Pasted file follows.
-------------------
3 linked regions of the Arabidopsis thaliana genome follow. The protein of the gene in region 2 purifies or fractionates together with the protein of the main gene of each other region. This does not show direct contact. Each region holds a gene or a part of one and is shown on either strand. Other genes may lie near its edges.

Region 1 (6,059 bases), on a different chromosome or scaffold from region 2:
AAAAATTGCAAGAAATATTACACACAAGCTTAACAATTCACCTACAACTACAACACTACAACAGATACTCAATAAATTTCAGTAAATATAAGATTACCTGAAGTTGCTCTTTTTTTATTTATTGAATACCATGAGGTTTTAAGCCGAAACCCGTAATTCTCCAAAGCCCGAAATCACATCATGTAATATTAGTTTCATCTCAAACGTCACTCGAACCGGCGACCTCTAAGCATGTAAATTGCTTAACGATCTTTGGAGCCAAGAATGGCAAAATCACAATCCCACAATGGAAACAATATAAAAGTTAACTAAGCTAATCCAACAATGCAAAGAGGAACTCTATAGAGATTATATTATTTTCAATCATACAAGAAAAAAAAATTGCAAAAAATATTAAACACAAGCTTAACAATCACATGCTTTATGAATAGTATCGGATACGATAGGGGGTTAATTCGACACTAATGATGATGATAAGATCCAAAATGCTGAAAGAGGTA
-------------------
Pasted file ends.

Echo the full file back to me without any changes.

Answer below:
3 linked regions of the Arabidopsis thaliana genome follow. The protein of the gene in region 2 purifies or fractionates together with the protein of the main gene of each other region. This does not show direct contact. Each region holds a gene or a part of one and is shown on either strand. Other genes may lie near its edges.

Region 1 (6,059 bases), on a different chromosome or scaffold from region 2:
AAAAATTGCAAGAAATATTACACACAAGCTTAACAATTCACCTACAACTACAACACTACAACAGATACTCAATAAATTTCAGTAAATATAAGATTACCTGAAGTTGCTCTTTTTTTATTTATTGAATACCATGAGGTTTTAAGCCGAAACCCGTAATTCTCCAAAGCCCGAAATCACATCATGTAATATTAGTTTCATCTCAAACGTCACTCGAACCGGCGACCTCTAAGCATGTAAATTGCTTAACGATCTTTGGAGCCAAGAATGGCAAAATCACAATCCCACAATGGAAACAATATAAAAGTTAACTAAGCTAATCCAACAATGCAAAGAGGAACTCTATAGAGATTATATTATTTTCAATCATACAAGAAAAAAAAATTGCAAAAAATATTAAACACAAGCTTAACAATCACATGCTTTATGAATAGTATCGGATACGATAGGGGGTTAATTCGACACTAATGATGATGATAAGATCCAAAATGCTGAAAGAGGTA